Congress Wants To Separate Church And NFL From Copyright Laws
from the keep-'em-separated dept
Following a second year of stories about the NFL stopping churches from throwing Superbowl parties if they have TV screens larger than 55″, it appears that some folks in Congress are stepping up to create an exception in copyright law for “houses of worship.” For everyone else, the 55″ limit would prevail, but churches would now be allowed to show “The Big Game” without worrying about copyright infringement charges. It’s not clear why churches deserve an exemption to this law (or why the 55″ limit is in the law in the first place), but don’t expect that to stop politicians from jumping on a popular bandwagon issue.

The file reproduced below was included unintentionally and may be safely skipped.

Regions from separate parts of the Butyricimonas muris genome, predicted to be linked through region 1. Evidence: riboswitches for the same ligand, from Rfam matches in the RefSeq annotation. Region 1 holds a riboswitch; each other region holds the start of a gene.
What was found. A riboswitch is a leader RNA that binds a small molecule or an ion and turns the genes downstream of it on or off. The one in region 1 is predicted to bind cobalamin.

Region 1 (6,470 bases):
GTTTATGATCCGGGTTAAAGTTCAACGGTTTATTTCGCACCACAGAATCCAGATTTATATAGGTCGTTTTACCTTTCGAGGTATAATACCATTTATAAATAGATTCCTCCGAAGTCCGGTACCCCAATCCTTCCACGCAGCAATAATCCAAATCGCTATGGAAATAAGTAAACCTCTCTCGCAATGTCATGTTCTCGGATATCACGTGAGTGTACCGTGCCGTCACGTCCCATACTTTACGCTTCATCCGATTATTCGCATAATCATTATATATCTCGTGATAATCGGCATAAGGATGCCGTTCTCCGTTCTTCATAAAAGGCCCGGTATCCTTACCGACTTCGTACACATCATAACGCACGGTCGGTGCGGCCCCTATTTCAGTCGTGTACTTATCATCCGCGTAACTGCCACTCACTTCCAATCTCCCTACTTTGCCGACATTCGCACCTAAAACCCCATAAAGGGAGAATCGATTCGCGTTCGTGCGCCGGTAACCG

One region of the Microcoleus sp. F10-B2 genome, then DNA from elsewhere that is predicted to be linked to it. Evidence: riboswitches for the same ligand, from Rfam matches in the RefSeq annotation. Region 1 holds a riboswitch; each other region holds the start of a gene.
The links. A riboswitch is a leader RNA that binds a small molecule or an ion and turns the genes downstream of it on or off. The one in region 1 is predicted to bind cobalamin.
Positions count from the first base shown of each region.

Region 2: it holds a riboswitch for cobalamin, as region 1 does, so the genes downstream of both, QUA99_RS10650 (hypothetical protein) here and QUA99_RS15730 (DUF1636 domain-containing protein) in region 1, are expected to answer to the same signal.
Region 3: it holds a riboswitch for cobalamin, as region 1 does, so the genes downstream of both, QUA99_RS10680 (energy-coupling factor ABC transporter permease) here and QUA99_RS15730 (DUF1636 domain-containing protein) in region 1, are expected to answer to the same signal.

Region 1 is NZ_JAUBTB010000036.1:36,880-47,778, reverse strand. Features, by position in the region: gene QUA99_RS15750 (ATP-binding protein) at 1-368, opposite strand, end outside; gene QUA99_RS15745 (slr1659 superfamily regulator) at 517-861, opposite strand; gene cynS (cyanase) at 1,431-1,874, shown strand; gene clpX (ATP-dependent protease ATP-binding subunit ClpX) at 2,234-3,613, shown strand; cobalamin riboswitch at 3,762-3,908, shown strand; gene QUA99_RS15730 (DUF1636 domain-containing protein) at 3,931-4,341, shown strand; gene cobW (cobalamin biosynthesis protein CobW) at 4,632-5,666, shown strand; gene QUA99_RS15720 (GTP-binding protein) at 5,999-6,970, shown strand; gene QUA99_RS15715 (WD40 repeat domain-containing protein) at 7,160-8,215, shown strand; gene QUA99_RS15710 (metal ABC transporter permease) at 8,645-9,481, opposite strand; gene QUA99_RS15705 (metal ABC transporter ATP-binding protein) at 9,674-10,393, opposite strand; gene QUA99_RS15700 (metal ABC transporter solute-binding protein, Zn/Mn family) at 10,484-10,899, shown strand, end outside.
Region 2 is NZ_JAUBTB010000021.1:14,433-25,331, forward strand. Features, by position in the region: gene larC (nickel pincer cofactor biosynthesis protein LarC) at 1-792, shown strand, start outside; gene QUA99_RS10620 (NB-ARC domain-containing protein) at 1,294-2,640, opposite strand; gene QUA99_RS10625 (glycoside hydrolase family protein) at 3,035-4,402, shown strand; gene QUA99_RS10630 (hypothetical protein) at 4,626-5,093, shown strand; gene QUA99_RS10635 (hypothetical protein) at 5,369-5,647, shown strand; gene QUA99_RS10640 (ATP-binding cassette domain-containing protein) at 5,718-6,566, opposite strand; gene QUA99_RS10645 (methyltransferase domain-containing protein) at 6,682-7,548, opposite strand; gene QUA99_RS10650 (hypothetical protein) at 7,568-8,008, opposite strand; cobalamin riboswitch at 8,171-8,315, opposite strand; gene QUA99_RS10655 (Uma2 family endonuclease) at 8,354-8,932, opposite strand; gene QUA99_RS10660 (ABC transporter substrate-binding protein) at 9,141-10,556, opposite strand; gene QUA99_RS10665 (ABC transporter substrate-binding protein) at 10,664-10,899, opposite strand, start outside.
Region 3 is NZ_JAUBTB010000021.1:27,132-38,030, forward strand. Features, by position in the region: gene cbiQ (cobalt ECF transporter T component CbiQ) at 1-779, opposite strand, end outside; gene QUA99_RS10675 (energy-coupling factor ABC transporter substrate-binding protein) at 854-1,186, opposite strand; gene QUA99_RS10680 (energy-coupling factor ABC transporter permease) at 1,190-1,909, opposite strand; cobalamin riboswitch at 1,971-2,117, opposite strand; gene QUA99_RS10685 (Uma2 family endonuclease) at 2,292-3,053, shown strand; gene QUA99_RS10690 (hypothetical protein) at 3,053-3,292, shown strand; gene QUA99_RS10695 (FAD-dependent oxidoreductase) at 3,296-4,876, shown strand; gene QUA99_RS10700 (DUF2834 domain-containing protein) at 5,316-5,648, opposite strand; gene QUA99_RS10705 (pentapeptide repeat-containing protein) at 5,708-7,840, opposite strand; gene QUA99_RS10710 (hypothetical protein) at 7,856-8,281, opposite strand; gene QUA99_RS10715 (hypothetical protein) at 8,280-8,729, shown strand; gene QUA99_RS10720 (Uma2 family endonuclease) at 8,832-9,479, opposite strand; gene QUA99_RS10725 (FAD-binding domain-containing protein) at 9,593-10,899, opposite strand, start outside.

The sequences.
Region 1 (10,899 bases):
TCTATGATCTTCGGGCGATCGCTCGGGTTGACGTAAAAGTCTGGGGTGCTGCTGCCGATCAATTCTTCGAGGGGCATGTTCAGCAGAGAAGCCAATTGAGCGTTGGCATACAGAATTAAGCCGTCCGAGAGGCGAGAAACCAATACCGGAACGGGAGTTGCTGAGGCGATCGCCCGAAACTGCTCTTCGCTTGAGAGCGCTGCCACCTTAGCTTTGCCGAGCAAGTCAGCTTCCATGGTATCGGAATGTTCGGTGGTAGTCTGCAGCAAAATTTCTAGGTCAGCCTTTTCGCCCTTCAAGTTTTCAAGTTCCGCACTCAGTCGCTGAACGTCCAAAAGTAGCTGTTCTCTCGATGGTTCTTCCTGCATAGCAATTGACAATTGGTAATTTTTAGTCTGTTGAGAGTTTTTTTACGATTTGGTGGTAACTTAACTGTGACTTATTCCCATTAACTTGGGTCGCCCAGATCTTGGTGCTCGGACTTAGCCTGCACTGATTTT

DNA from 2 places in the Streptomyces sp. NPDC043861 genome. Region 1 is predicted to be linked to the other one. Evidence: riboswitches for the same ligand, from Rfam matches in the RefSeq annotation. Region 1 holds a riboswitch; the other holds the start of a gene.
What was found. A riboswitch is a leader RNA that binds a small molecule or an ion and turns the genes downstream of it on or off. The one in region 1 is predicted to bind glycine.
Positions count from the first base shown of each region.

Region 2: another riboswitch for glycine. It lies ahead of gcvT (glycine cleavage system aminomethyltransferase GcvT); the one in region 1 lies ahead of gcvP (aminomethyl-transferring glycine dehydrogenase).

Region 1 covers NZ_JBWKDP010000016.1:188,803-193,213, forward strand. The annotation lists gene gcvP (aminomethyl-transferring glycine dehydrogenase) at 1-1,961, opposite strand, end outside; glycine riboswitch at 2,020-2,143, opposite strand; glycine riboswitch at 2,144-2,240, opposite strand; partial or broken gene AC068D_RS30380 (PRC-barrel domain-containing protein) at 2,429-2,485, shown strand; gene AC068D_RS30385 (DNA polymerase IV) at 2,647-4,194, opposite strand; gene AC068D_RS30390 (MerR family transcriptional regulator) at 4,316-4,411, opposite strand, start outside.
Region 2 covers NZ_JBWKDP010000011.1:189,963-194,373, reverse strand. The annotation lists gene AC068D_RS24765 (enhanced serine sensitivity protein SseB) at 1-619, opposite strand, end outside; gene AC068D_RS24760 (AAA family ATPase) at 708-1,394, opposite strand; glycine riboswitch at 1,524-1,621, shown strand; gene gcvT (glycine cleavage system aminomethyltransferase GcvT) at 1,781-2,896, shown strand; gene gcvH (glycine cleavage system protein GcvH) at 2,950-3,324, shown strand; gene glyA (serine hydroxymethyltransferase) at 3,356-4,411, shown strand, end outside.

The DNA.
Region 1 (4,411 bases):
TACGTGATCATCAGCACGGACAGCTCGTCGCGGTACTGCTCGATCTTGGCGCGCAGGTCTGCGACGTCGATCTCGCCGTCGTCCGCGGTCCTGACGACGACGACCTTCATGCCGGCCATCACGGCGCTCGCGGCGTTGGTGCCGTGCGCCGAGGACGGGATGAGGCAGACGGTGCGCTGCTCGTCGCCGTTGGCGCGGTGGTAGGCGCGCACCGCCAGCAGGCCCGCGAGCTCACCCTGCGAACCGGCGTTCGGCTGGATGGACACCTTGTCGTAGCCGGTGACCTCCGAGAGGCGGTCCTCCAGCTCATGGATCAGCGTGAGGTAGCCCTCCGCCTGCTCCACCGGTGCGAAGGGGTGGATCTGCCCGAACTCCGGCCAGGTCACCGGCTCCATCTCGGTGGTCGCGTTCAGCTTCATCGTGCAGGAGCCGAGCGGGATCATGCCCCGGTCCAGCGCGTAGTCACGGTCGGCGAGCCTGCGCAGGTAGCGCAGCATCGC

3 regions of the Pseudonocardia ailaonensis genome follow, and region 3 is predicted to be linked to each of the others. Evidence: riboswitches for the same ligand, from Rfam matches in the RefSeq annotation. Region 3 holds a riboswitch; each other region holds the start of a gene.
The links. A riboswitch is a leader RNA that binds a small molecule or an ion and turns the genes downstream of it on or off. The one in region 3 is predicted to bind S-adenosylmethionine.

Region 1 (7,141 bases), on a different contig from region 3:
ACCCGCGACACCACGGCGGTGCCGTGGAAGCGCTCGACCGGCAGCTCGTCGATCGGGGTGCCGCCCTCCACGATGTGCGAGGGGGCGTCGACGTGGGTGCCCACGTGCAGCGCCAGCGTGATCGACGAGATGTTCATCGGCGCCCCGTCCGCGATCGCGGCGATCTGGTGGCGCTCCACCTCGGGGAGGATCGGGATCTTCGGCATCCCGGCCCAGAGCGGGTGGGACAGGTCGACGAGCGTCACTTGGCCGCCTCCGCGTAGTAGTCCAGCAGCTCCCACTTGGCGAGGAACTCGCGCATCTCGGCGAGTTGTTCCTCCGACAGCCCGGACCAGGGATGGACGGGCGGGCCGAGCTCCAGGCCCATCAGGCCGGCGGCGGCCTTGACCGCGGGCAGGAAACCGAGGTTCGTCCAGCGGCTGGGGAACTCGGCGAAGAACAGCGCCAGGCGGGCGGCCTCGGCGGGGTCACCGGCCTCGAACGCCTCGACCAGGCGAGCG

Still, it’s fun to watch people who clearly have no understanding of what’s going on weigh in on the topic — sometimes in well known publications. Witness a columnist for the Boston Herald who is upset about the proposed change, but for the wrong reasons. First, he appears to not understand the difference between copyright and trademark, claiming that the NFL has to enforce its copyright or it will lose it (that would actually be trademark, but who’s fact checking?). He then goes on to state that “the copyrights are private property, and the league has every right within the law to profit from that property.” Indeed, but banning 55″ screens doesn’t prevent the NFL’s right to profit. In fact, this gets even more ridiculous when the guy says: “To have the government in effect confiscate that property to benefit religious institutions seems a very worrisome precedent.” Wait, and having the government in effect determine the maximum size of a private TV isn’t a worrisome precedent?